I don't have the same problem with labs in basic classes - the ones who come in over 6 months old. They may be "uncontrollable" when they first come to class, but they learn. It's the very young ones who seem to have trouble controlling themselves when they're ***.
PetsMart Pet Trainer
My Kids, My Students, My Life:
http://hometown.aol.com/dfrntdrums/myhomepage/index.html Last updated June 27 at 10:00 a.m.
And just what is it that I said that you disagree with? Lab puppies aren't big, mouthy and rambunctious?

that's why it's important to train the pup in, at the very least, basic manners, while it's young and small enough that it isn't able to terrorize the small fry.
The problem of younger children growing fearful of the big puppy who keeps nipping at them and knocking them over is quite common.

that's not a problem if the owners train their pup.
And it's more common with labs than most other pups, at least in my ***.

Labs, Pit Bulls, Boxers, Goldens... just about any medium or larger sized, high octane breed has the potential to turn into demon spawn when not trained.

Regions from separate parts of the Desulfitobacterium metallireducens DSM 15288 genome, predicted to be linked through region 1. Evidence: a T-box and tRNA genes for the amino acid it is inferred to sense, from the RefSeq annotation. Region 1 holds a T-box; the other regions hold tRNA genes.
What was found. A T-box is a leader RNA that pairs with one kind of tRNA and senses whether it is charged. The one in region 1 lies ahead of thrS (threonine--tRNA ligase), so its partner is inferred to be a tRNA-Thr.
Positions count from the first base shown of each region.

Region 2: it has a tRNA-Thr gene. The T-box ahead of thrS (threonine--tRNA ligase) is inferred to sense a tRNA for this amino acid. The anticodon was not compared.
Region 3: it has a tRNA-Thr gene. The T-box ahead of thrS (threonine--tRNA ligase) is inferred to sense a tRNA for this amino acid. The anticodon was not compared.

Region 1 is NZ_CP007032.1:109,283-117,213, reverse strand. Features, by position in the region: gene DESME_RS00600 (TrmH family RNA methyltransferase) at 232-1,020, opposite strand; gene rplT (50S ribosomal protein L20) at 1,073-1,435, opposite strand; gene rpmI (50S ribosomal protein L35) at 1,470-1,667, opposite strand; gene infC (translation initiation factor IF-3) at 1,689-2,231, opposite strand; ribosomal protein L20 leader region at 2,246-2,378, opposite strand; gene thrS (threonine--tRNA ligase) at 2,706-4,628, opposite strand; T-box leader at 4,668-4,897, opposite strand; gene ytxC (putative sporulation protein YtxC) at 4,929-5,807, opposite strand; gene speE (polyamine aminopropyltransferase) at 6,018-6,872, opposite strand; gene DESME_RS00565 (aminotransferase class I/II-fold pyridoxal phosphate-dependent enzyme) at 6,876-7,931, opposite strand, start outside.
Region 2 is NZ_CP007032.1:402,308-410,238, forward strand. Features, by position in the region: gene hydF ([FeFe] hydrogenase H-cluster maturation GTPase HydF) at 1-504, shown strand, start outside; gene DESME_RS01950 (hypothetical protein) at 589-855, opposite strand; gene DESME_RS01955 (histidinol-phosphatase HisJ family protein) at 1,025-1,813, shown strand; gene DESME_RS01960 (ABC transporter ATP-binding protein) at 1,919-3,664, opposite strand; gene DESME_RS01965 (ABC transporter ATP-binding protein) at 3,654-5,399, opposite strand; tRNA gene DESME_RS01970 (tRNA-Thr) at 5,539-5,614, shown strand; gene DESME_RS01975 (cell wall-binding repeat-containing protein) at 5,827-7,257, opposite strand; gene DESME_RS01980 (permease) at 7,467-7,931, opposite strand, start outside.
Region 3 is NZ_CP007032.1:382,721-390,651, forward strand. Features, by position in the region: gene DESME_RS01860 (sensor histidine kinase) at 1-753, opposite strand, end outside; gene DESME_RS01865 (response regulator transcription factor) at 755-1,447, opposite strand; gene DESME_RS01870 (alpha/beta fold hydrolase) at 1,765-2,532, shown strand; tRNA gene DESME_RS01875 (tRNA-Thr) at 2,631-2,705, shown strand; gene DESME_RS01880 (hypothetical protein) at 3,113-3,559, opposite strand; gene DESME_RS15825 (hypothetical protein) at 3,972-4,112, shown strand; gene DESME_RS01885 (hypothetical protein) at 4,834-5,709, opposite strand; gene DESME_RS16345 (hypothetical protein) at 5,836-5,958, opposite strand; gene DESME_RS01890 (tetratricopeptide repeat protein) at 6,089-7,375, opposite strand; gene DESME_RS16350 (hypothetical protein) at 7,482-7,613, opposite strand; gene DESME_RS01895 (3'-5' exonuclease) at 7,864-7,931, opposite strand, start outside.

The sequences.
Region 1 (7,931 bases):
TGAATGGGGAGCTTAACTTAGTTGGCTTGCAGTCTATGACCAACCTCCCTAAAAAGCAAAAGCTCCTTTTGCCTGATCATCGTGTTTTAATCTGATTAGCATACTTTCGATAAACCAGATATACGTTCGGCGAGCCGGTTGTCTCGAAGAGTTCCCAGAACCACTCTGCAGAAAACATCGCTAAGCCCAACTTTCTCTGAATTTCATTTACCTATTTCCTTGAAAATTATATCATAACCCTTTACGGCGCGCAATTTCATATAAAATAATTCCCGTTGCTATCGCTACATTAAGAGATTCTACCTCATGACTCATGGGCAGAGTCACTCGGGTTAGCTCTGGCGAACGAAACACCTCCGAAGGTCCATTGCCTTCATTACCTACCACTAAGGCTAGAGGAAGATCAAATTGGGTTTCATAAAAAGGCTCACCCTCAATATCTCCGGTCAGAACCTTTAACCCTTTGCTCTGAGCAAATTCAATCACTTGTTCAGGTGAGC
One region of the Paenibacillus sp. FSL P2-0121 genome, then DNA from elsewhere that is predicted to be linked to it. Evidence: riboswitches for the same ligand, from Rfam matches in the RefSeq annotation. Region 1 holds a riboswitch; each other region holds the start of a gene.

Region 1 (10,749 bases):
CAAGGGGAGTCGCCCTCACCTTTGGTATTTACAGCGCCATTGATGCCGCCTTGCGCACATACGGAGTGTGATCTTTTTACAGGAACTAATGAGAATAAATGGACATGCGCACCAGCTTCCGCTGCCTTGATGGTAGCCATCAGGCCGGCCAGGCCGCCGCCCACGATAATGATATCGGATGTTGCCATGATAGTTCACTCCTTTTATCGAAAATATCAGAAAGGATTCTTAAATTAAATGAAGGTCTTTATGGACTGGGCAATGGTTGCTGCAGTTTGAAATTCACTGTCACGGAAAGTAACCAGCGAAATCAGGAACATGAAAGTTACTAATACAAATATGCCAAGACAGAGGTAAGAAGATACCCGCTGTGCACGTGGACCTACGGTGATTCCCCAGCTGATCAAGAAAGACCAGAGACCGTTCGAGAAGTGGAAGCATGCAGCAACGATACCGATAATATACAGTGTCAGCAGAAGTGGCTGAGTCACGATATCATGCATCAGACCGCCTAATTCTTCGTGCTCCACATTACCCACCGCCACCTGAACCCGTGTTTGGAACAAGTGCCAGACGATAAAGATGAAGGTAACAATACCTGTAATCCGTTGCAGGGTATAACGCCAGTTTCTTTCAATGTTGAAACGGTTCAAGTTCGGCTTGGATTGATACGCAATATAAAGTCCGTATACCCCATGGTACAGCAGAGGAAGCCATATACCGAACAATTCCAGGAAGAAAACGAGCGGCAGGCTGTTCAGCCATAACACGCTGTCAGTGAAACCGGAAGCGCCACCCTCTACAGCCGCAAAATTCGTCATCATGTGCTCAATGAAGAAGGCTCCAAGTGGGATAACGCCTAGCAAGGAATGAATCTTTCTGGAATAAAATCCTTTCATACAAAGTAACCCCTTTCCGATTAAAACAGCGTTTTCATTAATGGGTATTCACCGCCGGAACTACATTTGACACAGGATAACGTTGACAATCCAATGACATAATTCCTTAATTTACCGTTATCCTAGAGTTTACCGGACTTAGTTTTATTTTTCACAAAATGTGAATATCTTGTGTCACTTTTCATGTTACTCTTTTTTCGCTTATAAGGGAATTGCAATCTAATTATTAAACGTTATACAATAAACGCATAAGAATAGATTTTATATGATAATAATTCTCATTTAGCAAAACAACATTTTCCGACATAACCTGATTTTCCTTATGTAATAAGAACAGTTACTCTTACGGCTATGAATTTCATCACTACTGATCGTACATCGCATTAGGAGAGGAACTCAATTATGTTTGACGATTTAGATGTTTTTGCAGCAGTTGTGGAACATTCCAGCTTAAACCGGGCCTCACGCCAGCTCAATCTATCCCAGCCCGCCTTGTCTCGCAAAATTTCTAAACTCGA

In some cases, training solves the problem. In others, the pup needs to gain a little maturity before the kids can handle him.

by the time a pup is large enough to be a physical problem, it's also old enough to have had a considerable amount of training. that doesn't mean that the pup won't lose its brane and get wild if the kids are being hellions, but that's more an issue of household climate. if the parents allow the kids to generally behave wildly, they aren't likely to be able to elicit better behavior out of their dogs.
A 4-month old, even one graduated from puppy school, will still tend to jump at and nip a 4 year old who is screaming and waving his arms.

it helps to train one's kids, too.

shelly (perfectly foul wench) and elliott and harriet http://home.bluemarble.net/~scouvrette
Show more